Study Guide

Angle of Repose Lyman's Dream

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Lyman's Dream

Lyman has one weird dream, you guys. Frankly, we haven't been so freaked out since we binge-watched the first season of Twin Peaks.

So, how are we supposed to make sense of this crazy thing? In our eyes, the best plan of attack is to break the scene down into easily digestible chunks:

  • The Intro: the dream begins with Lyman watching a baseball game with his crew (Ed, Ada, Shelly, and, oddly, Al Sutton) as his ex-wife, Ellen, approaches. This makes us think that Lyman cares about his neighbors and friends more than he lets on: for example, Dream Shelly chooses to go back to "school [...] in ten days" instead of joining the commune, which shows that it's an issue that Lyman cares about (9.1.141).
  • The Tour: after everyone else leaves, Ellen forces Lyman to give her a tour of his home. This little interaction tells us a lot about how Lyman really feels about Ellen: the fact that he's so easily convinced to show her his home shows that, on some level, he wishes that he could do it in real life.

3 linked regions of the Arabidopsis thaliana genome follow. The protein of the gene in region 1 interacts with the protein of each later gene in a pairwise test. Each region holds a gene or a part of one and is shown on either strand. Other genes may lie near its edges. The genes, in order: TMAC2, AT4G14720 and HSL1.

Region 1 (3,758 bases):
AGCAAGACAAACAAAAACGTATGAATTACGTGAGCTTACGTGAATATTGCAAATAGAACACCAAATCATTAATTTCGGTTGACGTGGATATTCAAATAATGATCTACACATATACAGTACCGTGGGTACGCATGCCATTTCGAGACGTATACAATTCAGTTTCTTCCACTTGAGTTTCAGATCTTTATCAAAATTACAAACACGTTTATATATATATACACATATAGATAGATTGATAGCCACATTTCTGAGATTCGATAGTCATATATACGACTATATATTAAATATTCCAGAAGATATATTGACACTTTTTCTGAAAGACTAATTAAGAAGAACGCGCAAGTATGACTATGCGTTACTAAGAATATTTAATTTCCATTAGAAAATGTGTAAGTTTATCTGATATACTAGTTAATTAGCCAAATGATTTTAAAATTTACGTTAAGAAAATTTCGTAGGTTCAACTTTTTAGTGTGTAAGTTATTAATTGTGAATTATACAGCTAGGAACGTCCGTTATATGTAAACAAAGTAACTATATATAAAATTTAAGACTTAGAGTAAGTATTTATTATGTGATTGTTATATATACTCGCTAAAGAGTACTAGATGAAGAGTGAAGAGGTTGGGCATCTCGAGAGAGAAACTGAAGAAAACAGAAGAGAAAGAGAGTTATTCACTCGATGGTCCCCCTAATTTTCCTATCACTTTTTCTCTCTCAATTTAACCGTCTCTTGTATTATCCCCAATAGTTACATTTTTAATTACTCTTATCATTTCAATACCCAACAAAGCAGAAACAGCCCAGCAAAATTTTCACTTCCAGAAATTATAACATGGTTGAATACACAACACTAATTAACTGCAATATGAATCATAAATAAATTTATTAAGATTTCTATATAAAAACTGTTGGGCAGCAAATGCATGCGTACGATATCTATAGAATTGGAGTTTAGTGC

• The Bathroom Disaster: and now for the weirdest part of all, Shelly and Ellen's duel over who should give Lyman his bath. We actually see this as a reflection of the Oliver-Susan-Frank love triangle. Interestingly, however, Lyman fits both of his grandparents' positions: he could be either Oliver (because he has been betrayed by his wife) or Susan (because he is attracted to a younger woman, Shelly), depending on your perspective. In the end, Ellen earns the right to give Lyman a bath, saying that "it wasn't right to let [Shelly]" come in because "it's [Ellen's] job" (9.1.231).

So, yeah, this thing is pretty ambiguous. In fact, there's a good chance that you walked away from the scene with a completely different understanding of its symbolism. And that's totally cool. In fact, we think it's pretty awesome that a single scene can be interpreted in so many different ways.

The one thing that everyone can agree on, however, is the effect that this dream has on Lyman. Not only does it give him a better, more nuanced understanding of his grandparents' relationship, but it also helps him make peace with his own tumultuous marriage. This leads him to wonder if he is "man enough to be a bigger man than [his] grandfather" by forgiving Ellen and taking the first step toward reconciliation (9.1.240). Given everything we know about Lyman, this change of heart is practically a miracle.

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